While we agree that the future of banking is still uncertain, we would nevertheless like to highlight a few essential elements for the investment case:
a) Today, banks trade at valuations that incorporate their liquidation and therefore the risk is limited.
b) To those who point out that banks are risky subjects, with low capital compared to the risks (lending), we reiterate that they have probably never been so solid after fifteen years of capital reinforcements and this should emerge in the face of the criticality caused by the pandemic.
c) If a company does not earn its cost of capital, it will gradually reduce its capital by paying dividends and exiting unattractive businesses. If the capital held is significantly greater than the company’s stock market value, investing in a declining business can also be very profitable.
d) The possibility that M&A activity will lead to significant premiums and/or rerating is not marginal, given the potential for synergies (from basic service structures to technological infrastructure).
e) We would then like to venture a comparison with the pharmaceutical giants, which internally hold various activities that, if listed individually, would entail much higher valuations. Similarly, banks could monetize high-growth service divisions, which today are drowned in the conglomerate. A few days ago, Revolut, a four year old start up, raised 800 million USD in a funding round based on a 33 billion valuation. We as a society and as individuals use it because it gives us services for free or almost free. So we’re not surprised it’s growing so much. Revenues grew 57% in 2020 to 360 million USD and today it has 12 million customers. Losses have doubled to almost 280 mln usd. After this latest round of financing, the company has about 1 bln usd of tangible equity. Today SocGen and UniCredit are worth about 24 bln USD, almost 30% less than Revolut. Each has a tangible net worth of over 60 bln USD, will generate net profits of almost 3 bln USD this year and have 30 and 26 mln (profitable) customers, respectively. On the other hand, as we all know today, growth is very well priced, despite all the inevitable unknowns …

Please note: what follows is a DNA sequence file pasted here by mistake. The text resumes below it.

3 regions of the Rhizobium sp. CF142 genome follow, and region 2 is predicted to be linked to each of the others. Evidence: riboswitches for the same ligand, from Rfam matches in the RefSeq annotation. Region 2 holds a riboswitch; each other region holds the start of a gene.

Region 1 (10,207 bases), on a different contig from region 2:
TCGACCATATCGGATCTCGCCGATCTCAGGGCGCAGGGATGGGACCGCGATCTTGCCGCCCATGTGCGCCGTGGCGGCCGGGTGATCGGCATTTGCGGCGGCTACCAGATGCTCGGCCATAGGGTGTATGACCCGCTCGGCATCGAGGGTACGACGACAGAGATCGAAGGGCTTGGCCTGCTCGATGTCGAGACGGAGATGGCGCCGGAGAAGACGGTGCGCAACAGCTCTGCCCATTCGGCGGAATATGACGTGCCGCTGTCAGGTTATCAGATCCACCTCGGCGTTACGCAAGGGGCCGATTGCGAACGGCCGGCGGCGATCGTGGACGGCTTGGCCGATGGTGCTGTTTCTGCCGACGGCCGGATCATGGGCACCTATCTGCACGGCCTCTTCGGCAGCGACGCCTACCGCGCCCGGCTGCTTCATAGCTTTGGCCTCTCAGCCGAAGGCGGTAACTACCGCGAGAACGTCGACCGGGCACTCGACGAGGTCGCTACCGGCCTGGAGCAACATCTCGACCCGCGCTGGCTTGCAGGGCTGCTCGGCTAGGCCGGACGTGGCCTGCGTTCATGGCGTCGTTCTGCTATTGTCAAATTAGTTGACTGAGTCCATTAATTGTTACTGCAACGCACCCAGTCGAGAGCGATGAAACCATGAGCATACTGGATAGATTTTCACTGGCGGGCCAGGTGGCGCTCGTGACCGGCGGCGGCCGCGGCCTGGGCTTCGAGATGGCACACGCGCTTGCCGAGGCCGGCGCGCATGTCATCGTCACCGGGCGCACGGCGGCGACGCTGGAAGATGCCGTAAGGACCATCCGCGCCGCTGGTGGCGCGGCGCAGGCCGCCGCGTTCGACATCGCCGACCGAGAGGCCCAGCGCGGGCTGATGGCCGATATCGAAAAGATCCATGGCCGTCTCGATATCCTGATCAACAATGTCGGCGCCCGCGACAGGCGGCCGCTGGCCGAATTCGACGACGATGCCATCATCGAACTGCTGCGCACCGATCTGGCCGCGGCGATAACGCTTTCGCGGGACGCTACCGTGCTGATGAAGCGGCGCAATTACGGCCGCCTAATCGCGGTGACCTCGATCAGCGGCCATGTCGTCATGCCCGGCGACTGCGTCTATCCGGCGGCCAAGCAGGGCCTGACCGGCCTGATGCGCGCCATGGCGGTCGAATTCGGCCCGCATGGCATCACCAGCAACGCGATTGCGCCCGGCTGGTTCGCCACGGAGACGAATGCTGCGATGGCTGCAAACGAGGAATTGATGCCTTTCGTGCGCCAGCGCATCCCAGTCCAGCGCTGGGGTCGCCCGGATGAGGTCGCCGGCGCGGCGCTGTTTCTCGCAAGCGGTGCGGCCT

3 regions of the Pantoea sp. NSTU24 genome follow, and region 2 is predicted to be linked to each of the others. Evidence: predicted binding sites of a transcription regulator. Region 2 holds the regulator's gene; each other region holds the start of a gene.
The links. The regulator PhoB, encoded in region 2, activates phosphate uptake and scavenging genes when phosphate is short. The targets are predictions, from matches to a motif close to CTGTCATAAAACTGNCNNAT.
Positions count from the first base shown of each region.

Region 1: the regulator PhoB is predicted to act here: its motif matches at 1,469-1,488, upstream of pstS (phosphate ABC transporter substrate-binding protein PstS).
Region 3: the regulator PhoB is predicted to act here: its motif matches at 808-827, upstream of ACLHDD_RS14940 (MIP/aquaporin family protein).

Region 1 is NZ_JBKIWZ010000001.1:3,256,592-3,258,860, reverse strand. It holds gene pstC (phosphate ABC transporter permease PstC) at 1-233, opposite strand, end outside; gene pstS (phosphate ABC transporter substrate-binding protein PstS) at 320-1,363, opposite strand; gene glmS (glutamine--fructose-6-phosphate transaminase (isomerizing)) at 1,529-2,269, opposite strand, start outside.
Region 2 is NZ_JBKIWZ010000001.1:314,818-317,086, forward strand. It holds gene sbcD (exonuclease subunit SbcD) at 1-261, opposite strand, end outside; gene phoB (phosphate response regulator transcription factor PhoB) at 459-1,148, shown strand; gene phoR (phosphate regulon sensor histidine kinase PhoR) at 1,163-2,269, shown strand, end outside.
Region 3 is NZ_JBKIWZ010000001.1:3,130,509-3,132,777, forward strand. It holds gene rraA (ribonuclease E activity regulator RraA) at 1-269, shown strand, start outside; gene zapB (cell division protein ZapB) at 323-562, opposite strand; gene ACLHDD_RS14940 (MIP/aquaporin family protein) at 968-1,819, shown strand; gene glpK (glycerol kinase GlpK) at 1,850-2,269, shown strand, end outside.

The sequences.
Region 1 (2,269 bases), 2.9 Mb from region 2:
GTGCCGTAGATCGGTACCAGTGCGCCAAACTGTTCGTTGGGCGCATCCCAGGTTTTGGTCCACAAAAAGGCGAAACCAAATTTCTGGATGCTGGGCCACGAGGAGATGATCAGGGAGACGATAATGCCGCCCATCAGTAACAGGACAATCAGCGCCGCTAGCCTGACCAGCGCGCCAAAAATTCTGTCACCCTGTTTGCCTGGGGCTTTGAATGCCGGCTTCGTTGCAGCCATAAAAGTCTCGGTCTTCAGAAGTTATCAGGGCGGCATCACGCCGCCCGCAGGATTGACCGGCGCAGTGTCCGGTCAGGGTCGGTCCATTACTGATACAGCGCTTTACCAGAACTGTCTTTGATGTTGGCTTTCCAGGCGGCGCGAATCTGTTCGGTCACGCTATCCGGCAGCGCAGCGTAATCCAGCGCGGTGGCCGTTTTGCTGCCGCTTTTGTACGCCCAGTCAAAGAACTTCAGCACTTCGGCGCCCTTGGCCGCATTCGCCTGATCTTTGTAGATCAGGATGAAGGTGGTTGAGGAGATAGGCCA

f) Finally, to sell banks just when the dynamics of rates could reverse seems to us a pity.
Value investing is clearly not buying something that has gone down and selling something that has gone up. Rather, it is buying or selling something based on the risk/return profile. Banks, despite the significant appreciation from the lows, we believe present an extremely attractive risk/return profile.
For those interested in learning more about possible developments in the sector, we attach below links to a series of reports that we believe are interesting:
IMF – Stay Competitive in the Digital Age: The Future of Banks
Economist – The future of banking
THE ECB BLOG – Preparing for the euro’s digital future
Bank of England – Future of finance
Fed of St. Louis – Central Bank Digital Currencies: Back to the Future
Bank of Japan – Financial System Report
I remember a few years ago when we were following and analyzing GAM, a Swiss asset manager. The stock was worth about 15 chf per share and the company was considered a little gem.Well managed and organized, good product range, solid reputation and growth. The company was worth about 2.5 bln chf. AUM was around 150 bln chf, implying a modest industry premium of 1.7% of assets, motivated by double-digit growth in profits and assets. This valuation premium would have been much less modest if it had been considered that 80 bln chf of AUM (private label) generated very low margins as they were held in the private label division which manages third party funds.